Herpesviruses seem to have been around for as long as humankind can remember. The name itself, which means "creeping or to crawl," was coined by Hippocrates, the father of medicine himself. Many of the viruses are still so common that a majority of the population at any given time is seropositive for them. For an excellent historical overview of these viruses, see http://www.stanford.edu/group/virus/herpes/History.html.
Herpesviruses are double-stranded DNA viruses with a monopartitic genome. The genome can infection in a healthy cell even without the rest of the virion. As with many other DNA viruses, which must commandeer a DNA polymerase from the host cell, these viruses reproduce in the host nucleus.
The virion itself is made up of four parts: in descending order, the envelope, the tegument, the capsid, and then the core. Herpesviruses are quite large, measuring from 120-200 nanometers in size. The envelope has small glycoprotein projections from the surface, and the tegument beneath it is an amorphous globular structure in lieu of normal matrix protein. The capsid is icosahedral in shape and surrounds a core of nucleic acid wound around a spindle-like protein.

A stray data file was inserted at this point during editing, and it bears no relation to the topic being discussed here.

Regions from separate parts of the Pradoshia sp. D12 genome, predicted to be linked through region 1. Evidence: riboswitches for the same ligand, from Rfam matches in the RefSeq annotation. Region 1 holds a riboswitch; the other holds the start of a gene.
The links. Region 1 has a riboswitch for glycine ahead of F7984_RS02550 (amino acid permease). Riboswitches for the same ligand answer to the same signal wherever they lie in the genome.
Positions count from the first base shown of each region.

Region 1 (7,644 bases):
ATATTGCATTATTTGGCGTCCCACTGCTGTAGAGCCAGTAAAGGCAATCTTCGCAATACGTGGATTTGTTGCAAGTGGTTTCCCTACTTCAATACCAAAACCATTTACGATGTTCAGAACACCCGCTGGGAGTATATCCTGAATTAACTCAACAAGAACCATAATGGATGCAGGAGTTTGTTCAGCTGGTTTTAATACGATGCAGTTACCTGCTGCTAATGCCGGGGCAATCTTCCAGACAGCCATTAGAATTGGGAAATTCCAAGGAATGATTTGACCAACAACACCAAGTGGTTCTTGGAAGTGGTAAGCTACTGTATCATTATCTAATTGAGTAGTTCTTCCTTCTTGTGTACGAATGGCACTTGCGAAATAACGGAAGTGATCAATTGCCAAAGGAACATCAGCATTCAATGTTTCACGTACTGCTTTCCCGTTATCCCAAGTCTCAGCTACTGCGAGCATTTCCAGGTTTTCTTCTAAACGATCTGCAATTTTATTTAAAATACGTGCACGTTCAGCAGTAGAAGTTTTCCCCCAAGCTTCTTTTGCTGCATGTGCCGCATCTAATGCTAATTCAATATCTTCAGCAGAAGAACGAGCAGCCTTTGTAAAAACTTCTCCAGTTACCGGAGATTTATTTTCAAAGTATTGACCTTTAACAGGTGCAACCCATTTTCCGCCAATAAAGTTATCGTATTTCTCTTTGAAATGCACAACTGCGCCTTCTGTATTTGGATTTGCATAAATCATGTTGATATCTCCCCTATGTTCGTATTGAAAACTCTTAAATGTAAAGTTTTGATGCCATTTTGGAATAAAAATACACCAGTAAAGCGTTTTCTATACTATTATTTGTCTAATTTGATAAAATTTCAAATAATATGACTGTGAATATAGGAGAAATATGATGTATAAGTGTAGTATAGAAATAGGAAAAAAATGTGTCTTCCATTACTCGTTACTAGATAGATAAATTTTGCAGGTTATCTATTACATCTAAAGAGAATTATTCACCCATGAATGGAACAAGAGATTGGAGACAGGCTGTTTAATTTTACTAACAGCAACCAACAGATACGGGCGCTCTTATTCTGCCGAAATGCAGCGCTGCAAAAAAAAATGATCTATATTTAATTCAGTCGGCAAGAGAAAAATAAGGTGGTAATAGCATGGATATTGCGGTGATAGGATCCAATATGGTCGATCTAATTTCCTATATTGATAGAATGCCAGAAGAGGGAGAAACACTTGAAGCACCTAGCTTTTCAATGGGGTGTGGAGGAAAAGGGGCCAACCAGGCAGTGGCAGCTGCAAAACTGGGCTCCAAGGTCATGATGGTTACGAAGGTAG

Due to the excellent content of Herpesvirus pages from previous years (http://www.stanford.edu/group/virus/herpes/herpesvirusfamily.html and http://www.stanford.edu/group/virus/1999/inesicle/herpesvirus.html) we have chosen to focus on the oncogenesis of the Herpesvirus family. Detailed information on this topic can be found in the "Viral Profiles" and the "New Findings" sections of this webpage. So sit back, relax, and enjoy the "Reye'd."
Created: March 1st, 2000
Updated: March 5th, 2000